Hope Burns Eternal

Overview: The market is hopeful today. The Johnson-von der Leyen dinner is seen as evidence that both sides see one more opportunity, and sterling is among the strongest currencies today. Hopes of a $900 bln+ fiscal stimulus package in the US helped stir animal spirits and lift US stocks to record highs yesterday. Nearly all the Asia Pacific equity markets but China rallied, led by Japan and South Korea, to snap a two-day decline. Europe's Dow Jones Stoxx 600 is at new highs, with energy and consumer discretionary the strongest sectors, and US stocks build on yesterday's gain. Benchmark 10-year yields are a little firmer, with the US yield near 0.94%. Italian and Greek yields are at new record lows, while Portugal's benchmark yield remains a little below zero. Note that the yield of the index of US corporate bond yields below investment grade fell to a record low yesterday (~4.34%). The US dollar is trading heavily against all the major currencies. Emerging market currencies are mostly higher, with the eastern and central European currencies leading the way. A few Chinese banks reportedly were dollar buyers late in the official session after the dollar fell below CNH6.5 in the offshore market for the first time in a couple of years. Gold is paring its recent gains. It had rallied more than $30 in the first two days this week and is off about $10 today near $1860. In contrast, crude oil is higher after slipping lower in the past two sessions. The January WTI contract is pushing back above $46 a barrel.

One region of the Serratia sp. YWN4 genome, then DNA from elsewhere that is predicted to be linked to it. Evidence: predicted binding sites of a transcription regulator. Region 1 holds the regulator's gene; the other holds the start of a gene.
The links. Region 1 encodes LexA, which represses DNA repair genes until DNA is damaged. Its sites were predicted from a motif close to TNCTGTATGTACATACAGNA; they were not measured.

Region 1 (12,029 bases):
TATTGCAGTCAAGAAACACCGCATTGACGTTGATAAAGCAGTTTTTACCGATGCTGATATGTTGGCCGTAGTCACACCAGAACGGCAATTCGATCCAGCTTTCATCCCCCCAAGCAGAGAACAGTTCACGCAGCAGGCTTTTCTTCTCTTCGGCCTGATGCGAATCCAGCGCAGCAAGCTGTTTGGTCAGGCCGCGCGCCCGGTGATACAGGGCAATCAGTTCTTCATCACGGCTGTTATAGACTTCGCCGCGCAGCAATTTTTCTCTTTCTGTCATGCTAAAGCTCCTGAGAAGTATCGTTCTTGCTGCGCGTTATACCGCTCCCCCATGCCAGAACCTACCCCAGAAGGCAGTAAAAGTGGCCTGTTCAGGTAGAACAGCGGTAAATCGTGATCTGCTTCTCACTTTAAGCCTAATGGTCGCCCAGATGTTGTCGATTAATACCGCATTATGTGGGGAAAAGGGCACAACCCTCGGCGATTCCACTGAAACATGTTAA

Asia Pacific

China's CPI fell below zero for the first time in more than a decade. The 0.5% year-over-year decline in November is weaker than expected.  However, this likely overstates the case. Food prices are the culprit. They fell 2% year-over-year as pork prices plunged 12.5%. Recall that in October, pork prices fell for the first time in nine months. The price of pork fell by 3% in October and another 6.5% in November. Service prices rose by 0.3% in November, the same pace as October. Core inflation, which excludes food and energy, remained stable at 0.5%. The deflation in producer prices lessened. The November PPI was 1.5% below a year ago after a 2.1% decline in October. The recent rise in industrial commodities, like coal, oil, iron ore, and copper, may be helping mitigate the deflationary pressures at the producer level. 

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Read more by Marc on his site Marc to Market.

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